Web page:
-The first country song that came on I actually thought was a parody until it continued too long. It was about having a child eating fast food from the golden arches, spilling it upon himself, and swearing, which inspires his father to realize that he is a bad influence on his child. It was the worst song I have heard in years. It wasn't even as good as Harry Chapin's "Cats in the Cradle" yet was ripping off that song's sentiment, for those of you who are also elderly and remember that song. (And the cats in the cradle and the silver spoon, Little boy blue and the man in the moon. "When you coming home, dad?" "I don't know when, But we'll get together then. You know we'll have a good time then..." I looked these lyrics up on Google, so that I don't have to admit that I know almost all the words by heart. Ouch.).
-The next country song I couldn't hear, because my ears were bleeding from where I clawed at them to make the noise/pain stop.
-The cabbie ranted about the obvious evils of putting baseball stadiums in cities where they will clog up traffic. (Because baseball is all about managing traffic.)
-The cabbie said a range of unfortunate things about City employees, unbidden and apropos of nothing in particular, not realizing that my husband is one.
-Where Kearney empties onto Columbus, the cabbie was shocked - *shocked* - that the Muni bus turned left onto Columbus from the right hand lane. He noted that Muni drivers are "nasty people who live in the projects." Well then.
-He had no comments whatsoever regarding the fact that I was attending a party at a strip joint. He was no fool: he wanted a tip.
Highlights of the strip club: where the venerable rock venue The Stone once sat is now a topless joint. I was carded by a man who didn't look at me - obviously. The party was held in a private room upstairs, which allowed me to avoid entering the main floor of the strip club, instead simply going to an elevator off the lobby and going straight upstairs.
The room had nice carpet, a stage with a pole, a full bar, several large booths, and room for a DJ and dancing. The bartender wore an improbably tiny outfit, and made terrible drinks, but the crowd was jovial. Strippers were not in evidence, though their shoes were periodically visible behind a curtain at the back of the stage (which one observer termed "creepy"), and they would periodically come out of the dressing room, not completely dressed as is their habit, to make their way to the elevator and the main club, their brightly reflective rear cheeks reminiscent of the rear view of herds of antelope in nature films.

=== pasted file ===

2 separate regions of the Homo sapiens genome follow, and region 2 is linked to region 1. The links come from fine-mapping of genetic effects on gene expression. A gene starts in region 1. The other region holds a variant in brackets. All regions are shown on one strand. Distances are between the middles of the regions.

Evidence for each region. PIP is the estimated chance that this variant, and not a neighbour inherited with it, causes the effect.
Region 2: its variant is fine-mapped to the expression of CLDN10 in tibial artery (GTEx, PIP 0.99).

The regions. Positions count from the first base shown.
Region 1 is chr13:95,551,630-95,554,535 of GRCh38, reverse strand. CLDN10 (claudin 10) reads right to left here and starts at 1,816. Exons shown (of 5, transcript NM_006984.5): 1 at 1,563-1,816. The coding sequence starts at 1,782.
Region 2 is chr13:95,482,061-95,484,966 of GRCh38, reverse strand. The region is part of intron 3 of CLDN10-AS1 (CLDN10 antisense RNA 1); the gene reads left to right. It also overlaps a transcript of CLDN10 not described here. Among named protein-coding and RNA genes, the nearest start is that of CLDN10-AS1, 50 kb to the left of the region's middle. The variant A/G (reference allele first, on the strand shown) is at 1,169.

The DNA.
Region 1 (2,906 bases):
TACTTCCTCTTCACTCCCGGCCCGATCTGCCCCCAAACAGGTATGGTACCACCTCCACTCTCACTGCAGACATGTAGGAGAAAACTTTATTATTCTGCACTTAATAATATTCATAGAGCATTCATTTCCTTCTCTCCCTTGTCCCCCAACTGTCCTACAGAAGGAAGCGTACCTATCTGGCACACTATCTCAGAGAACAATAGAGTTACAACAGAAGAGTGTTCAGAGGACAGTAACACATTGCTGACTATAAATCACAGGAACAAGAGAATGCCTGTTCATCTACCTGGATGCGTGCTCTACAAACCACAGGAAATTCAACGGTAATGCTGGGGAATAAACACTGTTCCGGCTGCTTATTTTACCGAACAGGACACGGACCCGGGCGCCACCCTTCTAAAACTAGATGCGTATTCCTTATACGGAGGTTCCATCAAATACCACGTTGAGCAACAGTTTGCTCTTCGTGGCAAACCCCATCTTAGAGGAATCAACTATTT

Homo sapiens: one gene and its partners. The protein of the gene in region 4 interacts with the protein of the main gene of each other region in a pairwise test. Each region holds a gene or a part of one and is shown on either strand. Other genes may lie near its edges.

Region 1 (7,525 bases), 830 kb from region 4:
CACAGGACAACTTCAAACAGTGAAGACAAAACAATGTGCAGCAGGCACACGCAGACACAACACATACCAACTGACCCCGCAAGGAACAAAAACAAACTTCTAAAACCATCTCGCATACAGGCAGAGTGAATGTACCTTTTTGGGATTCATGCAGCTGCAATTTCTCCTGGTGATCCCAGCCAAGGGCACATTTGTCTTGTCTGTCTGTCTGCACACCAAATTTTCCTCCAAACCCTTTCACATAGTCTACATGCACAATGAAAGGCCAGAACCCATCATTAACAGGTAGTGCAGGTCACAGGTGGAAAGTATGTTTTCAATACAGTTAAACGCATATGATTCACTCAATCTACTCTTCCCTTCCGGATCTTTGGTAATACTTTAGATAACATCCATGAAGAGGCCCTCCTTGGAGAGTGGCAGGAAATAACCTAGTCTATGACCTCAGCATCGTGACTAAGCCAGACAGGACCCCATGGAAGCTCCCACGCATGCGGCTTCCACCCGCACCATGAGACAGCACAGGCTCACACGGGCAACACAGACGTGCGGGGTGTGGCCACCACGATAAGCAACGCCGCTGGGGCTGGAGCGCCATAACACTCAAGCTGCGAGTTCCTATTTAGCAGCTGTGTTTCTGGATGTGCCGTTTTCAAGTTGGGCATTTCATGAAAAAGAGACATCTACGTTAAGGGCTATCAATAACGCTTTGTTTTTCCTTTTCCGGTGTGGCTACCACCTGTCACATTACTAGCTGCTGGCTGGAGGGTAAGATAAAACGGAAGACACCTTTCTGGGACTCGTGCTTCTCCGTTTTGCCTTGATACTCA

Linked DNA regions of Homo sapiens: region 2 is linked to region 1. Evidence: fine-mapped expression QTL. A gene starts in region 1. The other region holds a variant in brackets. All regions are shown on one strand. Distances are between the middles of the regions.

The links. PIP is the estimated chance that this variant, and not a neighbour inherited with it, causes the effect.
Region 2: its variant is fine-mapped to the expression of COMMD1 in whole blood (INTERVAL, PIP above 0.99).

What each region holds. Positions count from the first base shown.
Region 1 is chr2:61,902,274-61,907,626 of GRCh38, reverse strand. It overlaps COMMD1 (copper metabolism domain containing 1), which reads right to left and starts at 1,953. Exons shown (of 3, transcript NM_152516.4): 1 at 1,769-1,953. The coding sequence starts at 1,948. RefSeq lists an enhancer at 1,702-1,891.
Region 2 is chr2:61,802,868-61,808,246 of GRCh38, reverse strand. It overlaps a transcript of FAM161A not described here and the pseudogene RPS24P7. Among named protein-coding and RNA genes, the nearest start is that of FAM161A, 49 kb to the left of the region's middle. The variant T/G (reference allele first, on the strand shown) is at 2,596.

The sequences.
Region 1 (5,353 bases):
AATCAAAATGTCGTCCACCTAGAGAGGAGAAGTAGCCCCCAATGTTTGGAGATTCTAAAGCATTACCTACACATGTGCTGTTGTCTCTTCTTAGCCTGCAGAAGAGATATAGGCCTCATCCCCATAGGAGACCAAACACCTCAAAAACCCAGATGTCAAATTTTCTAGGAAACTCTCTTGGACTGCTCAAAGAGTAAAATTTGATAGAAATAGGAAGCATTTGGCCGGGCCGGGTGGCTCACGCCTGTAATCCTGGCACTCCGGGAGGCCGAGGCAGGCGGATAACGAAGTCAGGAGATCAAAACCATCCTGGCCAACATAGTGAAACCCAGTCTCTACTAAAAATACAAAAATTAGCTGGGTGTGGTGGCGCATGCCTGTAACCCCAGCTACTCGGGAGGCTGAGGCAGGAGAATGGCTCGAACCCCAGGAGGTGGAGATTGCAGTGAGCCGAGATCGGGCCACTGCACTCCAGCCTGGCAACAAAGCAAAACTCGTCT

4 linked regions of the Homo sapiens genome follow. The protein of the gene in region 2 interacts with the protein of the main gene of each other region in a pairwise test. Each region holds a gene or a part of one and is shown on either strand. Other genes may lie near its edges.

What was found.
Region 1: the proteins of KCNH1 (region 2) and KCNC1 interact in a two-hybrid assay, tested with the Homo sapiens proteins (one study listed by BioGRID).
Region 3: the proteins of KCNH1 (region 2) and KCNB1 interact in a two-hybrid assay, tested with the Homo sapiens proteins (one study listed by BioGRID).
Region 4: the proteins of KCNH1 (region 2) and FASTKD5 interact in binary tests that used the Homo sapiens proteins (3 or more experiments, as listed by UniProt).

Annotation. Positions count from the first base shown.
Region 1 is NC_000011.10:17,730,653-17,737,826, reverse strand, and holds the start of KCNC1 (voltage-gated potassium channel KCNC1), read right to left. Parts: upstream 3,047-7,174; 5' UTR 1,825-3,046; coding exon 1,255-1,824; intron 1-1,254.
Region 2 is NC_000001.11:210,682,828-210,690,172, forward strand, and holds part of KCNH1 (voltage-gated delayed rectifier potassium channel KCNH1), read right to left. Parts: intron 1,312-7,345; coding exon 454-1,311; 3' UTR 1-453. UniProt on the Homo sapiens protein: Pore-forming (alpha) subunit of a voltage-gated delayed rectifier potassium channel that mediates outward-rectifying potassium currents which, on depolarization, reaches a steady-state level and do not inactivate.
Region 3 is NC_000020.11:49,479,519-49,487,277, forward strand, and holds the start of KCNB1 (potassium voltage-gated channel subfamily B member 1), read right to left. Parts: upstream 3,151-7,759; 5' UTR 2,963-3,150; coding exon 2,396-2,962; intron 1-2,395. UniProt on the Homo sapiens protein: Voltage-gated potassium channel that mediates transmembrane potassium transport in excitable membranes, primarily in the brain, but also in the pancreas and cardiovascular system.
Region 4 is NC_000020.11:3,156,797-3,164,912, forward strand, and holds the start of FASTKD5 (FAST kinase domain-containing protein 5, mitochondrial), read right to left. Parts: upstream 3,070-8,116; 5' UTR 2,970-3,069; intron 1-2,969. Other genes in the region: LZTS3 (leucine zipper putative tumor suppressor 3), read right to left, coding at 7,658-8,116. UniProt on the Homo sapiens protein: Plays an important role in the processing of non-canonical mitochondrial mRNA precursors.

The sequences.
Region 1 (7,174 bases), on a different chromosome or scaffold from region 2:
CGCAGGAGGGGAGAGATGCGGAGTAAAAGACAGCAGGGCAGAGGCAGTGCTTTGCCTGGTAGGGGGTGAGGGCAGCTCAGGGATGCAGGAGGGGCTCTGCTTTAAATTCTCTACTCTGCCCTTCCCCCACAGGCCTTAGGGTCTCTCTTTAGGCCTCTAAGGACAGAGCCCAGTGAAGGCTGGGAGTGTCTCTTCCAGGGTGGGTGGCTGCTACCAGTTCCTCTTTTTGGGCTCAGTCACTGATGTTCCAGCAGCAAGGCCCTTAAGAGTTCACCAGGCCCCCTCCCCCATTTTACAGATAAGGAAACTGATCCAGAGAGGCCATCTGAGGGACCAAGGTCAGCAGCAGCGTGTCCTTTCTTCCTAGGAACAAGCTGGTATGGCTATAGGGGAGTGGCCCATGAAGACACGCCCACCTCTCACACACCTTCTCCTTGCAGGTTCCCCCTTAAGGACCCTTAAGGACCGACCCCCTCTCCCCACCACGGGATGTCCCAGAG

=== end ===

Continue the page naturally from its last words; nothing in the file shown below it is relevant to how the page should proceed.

Peter pointed out that, to earn the right to say I had been inside a strip club, I would have to go down to the main floor with him. I was reluctant, but he suggested that the bartenders there would be much better. I agreed instantly.
There were TWO fantastic highlights of the downstairs main strip club area:
-the Belvedere cape cods (a.k.a. vodka with cranberry juice) were tall, strong, and fabulous
-a perky young woman in a blue, sequined sailor suit did a strip routine to a dance-mixed version of the Love Boat theme song. I am known for my sick imagination, but even I could not have made up something so cheeseball/surreal.
The rest of it was a lot like on television, and generally creepy: women gyrating over men with a glazed look in their eyes... *shudder* My main activity was commenting to Peter on how I thought it wiser for the strippers, when working the crowd to sell private dances, to cover up their rear ends somewhat. Thongs may be popular, but they do not suit everyone: some of those women had cheeks almost as abundant as my own. Also, while I could care less in general about women's footwear (beyond Dr. Martens and Chuck Taylors, which are quintessential wardrobe must-haves for any woman who wants to be just like me), the clear-heeled shoes and other remarkable footwear artifacts would make any drag queen drool. In fact, I had only seen such footwear on drag queens until last night. That was educational for me: I hadn't realized that some of those shoes were actually made in women's sizes! This was a revelation.
We returned upstairs to the party, socialized more, danced a little (which included me dancing with a boy who did not appear to be a member of the party, who wanted to know why girls would come to a strip club at all: in retrospect, rather than saying our friend worked there, I should have said we were all hookers and porn stars, though I feared that would complicate subsequent conversations with other guests), socialized further, and excused ourselves without being able to find the birthday girl/hostess, even with her tall shoes.
We were at the club from 10:40 p.m. to 1:40 a.m., at which point we left to beat the post-last-call 2 a.m. rush. I was in bed around 2 a.m., and slept like a baby, if a baby had four cape cods proportionate to its body weight and slept better than I generally do.
Labels: beyond the norm
posted by Arlene (Beth)8:18 PM